PUNISHED FOR BEING POOR: Evidence and Arguments for the Decriminalisation and Declassification of Petty Offences

PUNISHED FOR BEING POOR: Evidence and Arguments for the Decriminalisation and Declassification of Petty Offences

PUNISHED FOR BEING POOR: Evidence and Arguments for the Decriminalisation and Declassification of Petty Offences

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Last Updated: 26-04-2017 12:18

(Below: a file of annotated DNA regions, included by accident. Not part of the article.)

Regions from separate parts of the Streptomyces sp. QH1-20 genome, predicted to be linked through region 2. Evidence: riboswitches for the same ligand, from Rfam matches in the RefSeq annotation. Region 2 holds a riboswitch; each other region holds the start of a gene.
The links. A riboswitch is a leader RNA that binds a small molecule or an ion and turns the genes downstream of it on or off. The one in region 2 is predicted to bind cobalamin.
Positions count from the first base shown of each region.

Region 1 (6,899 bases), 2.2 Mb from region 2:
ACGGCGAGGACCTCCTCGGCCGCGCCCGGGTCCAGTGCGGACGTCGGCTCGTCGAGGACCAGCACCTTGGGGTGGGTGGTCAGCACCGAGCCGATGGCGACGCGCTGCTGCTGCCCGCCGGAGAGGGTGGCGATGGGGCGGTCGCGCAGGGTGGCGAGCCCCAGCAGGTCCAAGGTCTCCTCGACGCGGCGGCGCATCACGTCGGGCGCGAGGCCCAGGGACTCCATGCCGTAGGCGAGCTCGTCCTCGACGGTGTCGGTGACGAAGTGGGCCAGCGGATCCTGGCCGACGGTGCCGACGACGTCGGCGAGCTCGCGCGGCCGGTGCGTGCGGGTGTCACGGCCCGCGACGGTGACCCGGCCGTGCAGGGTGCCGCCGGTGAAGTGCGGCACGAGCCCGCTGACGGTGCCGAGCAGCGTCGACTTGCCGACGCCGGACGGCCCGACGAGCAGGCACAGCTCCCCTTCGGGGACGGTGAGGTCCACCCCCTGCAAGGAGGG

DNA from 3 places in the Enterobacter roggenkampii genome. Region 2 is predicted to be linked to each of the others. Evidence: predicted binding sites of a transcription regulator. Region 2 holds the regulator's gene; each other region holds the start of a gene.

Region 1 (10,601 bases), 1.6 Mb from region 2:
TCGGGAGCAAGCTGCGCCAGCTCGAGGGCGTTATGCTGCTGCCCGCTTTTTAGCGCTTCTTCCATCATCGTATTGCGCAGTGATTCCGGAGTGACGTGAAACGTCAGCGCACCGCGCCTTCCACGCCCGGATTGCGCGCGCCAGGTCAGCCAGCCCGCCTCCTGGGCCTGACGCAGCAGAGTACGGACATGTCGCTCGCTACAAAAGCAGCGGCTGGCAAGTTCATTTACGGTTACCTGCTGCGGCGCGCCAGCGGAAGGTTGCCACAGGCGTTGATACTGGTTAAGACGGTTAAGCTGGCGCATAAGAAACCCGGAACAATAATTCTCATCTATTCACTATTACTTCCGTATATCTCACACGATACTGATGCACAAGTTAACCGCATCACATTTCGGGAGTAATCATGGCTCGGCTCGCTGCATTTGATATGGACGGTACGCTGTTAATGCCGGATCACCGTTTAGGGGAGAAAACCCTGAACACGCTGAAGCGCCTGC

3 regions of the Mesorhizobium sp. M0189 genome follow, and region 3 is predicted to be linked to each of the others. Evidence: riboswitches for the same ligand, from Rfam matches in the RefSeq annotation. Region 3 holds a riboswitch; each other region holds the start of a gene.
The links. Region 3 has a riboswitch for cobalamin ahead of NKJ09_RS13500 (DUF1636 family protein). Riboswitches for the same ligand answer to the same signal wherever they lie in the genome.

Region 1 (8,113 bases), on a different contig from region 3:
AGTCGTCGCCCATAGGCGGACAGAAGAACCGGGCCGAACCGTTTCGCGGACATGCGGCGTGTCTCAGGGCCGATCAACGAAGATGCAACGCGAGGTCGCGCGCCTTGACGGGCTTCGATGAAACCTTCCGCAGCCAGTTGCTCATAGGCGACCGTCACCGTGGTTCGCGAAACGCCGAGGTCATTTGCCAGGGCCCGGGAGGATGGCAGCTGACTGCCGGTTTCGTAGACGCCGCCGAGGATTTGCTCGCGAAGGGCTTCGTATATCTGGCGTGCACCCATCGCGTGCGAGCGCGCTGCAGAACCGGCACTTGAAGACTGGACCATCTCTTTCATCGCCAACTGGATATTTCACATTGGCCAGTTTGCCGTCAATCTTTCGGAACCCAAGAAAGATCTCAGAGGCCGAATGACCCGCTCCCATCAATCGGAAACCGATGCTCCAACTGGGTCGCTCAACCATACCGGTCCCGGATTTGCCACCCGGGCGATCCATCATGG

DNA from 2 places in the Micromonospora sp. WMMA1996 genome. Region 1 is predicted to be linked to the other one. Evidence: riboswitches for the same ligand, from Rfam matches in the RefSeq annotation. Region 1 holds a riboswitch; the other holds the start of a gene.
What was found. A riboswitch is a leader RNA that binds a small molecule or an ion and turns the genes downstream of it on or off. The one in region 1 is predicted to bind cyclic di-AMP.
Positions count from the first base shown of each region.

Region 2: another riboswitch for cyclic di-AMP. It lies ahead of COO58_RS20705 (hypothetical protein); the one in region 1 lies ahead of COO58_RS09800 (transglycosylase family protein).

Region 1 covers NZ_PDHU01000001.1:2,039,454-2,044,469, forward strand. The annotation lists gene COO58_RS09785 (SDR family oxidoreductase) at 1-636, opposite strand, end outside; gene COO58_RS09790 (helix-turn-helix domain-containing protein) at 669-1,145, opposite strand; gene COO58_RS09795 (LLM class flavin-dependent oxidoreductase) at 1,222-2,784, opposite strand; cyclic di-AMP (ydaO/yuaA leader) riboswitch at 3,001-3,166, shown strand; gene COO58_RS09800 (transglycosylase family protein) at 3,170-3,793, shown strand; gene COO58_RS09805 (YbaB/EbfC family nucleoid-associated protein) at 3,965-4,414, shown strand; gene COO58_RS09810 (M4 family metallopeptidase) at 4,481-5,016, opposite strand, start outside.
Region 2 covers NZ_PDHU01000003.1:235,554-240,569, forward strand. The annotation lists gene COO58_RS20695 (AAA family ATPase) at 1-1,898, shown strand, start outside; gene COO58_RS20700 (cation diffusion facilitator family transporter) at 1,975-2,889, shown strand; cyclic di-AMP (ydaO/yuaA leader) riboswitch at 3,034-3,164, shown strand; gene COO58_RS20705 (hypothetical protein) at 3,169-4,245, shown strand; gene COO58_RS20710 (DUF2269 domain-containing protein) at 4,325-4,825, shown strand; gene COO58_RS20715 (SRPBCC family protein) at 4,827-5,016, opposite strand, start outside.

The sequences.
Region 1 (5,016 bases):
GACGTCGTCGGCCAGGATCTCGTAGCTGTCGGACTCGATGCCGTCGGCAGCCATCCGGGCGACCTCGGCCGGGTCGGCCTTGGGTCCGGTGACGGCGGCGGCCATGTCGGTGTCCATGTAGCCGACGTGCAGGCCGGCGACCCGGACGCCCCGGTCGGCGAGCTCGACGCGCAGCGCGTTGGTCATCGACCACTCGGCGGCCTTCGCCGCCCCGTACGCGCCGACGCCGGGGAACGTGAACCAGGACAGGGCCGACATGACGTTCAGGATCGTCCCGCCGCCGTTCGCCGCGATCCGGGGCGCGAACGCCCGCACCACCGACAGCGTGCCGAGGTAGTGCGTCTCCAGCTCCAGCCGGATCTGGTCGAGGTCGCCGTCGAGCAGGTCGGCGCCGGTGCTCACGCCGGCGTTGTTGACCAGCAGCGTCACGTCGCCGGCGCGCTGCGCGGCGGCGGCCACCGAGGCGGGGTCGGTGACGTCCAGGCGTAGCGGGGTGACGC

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The Ouagadougou Declaration and Plan of Action on Accelerating Prison and Penal Reform in Africa of 20031 endorsed recommendations calling for reducing the size of prison populations in Africa. The Plan of Action recommended the ‘[d]ecriminalisation of some offences such as being a rogue and vagabond, loitering, prostitution, failure to pay debts and disobedience to parents’ as a strategy to reduce the prison population. More than a decade has passed and few countries have made any progress in implementing this strategy endorsed by the African Commission on Human and Peoples’ Rights (ACHPR). Many of the offences identified by the ACHPR as ripe for repeal amount to nothing more than the criminalisation of poverty, homelessness, and unemployment. Certain offences, such as loitering and being a ‘rogue’ and ‘vagabond’, date back to colonial times and have no place in Africa anymore. They must be repealed. Their continued enforcement is disproportionately experienced by the poor and marginalised populations, including persons with disabilities. The existence of these laws, and their enforcement, are justified by proponents with unsubstantiated arguments based more on anecdote and bias than fact. Such proponents argue, for example, that arresting people for loitering prevents crime and has a deterrent effect on would-be criminals. It is similarly argued that arresting street children and persons with intellectual and psychosocial disabilities in so-called sweeping operations encourages them to return to their homes and families and relieves the public of the burden and inconvenience of such persons. There is no evidence to support these claims.

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